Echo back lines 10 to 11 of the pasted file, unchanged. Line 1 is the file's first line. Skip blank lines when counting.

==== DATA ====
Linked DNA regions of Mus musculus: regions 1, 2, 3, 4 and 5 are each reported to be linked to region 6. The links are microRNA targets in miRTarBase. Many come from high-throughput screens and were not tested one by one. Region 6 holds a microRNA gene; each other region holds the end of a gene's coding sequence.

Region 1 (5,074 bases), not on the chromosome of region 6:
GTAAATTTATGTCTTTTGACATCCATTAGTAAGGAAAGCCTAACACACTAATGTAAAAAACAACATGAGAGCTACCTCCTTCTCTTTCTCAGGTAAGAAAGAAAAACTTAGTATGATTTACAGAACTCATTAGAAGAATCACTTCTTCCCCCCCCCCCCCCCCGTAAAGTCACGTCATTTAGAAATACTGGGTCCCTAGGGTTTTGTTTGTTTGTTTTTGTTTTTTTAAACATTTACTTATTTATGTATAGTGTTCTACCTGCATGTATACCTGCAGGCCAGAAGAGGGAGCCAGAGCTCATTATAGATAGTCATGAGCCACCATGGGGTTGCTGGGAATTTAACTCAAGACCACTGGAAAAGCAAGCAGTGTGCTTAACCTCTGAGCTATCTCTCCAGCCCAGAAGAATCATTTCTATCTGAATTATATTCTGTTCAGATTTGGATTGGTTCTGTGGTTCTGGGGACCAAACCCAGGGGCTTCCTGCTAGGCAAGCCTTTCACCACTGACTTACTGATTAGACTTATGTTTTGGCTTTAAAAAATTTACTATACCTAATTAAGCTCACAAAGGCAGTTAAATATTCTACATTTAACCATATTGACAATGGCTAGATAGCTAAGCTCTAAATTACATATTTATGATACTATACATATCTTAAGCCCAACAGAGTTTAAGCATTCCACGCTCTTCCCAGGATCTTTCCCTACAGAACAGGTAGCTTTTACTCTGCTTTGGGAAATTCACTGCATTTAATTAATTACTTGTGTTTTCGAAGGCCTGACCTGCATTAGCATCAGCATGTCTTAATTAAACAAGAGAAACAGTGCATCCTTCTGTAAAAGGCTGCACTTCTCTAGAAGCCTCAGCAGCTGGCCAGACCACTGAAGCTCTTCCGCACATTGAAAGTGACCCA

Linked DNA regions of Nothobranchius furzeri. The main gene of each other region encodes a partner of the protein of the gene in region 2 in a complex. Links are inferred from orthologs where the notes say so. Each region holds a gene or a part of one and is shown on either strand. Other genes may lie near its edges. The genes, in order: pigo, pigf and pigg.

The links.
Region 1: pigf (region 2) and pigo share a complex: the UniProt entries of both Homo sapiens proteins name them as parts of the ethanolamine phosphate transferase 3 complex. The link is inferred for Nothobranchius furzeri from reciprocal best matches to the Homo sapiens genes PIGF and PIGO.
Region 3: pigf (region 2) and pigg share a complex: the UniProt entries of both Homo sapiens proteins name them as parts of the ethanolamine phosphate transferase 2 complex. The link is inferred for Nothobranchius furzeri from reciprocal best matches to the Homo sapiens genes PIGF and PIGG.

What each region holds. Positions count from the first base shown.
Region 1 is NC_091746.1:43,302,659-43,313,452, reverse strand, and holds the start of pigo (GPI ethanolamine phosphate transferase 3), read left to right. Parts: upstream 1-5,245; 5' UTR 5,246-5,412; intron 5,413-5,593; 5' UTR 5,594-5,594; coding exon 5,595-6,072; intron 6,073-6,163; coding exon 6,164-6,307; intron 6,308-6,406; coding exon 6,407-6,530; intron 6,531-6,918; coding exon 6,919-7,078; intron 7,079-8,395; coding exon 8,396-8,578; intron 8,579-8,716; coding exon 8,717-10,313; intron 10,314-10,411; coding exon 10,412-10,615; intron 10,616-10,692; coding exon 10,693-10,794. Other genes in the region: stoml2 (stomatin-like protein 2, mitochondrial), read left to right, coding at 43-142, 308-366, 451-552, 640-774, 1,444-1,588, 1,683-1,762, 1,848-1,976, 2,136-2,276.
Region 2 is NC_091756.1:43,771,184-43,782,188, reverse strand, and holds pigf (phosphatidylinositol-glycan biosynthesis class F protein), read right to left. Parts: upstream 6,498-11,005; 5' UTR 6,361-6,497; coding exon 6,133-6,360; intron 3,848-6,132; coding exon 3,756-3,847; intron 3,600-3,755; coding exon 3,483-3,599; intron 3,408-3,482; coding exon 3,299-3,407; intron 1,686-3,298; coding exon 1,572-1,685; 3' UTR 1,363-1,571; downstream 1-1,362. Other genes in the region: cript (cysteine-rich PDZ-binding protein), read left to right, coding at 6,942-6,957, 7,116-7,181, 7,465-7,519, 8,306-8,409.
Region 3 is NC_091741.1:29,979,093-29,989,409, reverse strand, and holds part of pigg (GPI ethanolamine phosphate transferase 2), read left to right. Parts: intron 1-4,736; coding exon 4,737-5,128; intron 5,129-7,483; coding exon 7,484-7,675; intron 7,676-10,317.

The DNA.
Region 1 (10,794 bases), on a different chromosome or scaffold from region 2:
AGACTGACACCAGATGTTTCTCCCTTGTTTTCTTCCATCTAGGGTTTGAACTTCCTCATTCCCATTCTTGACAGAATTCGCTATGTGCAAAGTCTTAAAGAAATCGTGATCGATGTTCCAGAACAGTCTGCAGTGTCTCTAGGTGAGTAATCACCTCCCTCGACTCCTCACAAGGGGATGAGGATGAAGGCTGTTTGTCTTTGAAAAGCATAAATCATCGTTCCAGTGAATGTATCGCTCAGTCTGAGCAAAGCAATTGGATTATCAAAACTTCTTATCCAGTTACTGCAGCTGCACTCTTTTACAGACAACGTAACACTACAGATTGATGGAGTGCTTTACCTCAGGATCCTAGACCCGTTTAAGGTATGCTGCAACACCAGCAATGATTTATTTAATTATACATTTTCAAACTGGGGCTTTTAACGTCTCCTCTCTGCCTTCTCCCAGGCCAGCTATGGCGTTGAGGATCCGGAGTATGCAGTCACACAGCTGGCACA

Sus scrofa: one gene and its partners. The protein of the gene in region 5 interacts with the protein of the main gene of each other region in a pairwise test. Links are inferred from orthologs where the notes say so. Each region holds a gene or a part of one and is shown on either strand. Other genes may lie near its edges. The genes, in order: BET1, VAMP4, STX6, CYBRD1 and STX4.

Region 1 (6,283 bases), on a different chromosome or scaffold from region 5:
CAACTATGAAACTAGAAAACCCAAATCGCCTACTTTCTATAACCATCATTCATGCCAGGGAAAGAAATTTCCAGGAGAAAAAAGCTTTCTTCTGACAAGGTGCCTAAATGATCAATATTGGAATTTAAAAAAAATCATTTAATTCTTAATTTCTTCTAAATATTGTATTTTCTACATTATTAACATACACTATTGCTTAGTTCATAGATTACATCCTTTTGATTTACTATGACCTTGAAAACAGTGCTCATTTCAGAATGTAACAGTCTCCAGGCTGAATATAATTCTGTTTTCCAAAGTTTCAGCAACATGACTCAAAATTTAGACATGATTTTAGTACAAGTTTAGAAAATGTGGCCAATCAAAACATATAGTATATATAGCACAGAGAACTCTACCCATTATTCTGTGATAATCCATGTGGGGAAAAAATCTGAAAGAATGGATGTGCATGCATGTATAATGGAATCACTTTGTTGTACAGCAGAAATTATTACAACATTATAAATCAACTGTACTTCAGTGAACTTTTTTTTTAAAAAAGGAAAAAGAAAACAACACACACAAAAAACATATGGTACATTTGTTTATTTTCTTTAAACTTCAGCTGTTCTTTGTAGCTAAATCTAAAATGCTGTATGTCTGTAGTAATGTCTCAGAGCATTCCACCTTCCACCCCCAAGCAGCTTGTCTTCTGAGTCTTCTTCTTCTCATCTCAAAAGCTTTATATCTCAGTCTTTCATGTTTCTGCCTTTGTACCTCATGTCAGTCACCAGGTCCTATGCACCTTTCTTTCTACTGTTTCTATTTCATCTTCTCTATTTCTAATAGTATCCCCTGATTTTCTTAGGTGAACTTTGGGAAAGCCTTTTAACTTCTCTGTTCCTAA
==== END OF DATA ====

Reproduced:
Region 2 is NC_091756.1:43,771,184-43,782,188, reverse strand, and holds pigf (phosphatidylinositol-glycan biosynthesis class F protein), read right to left. Parts: upstream 6,498-11,005; 5' UTR 6,361-6,497; coding exon 6,133-6,360; intron 3,848-6,132; coding exon 3,756-3,847; intron 3,600-3,755; coding exon 3,483-3,599; intron 3,408-3,482; coding exon 3,299-3,407; intron 1,686-3,298; coding exon 1,572-1,685; 3' UTR 1,363-1,571; downstream 1-1,362. Other genes in the region: cript (cysteine-rich PDZ-binding protein), read left to right, coding at 6,942-6,957, 7,116-7,181, 7,465-7,519, 8,306-8,409.
Region 3 is NC_091741.1:29,979,093-29,989,409, reverse strand, and holds part of pigg (GPI ethanolamine phosphate transferase 2), read left to right. Parts: intron 1-4,736; coding exon 4,737-5,128; intron 5,129-7,483; coding exon 7,484-7,675; intron 7,676-10,317.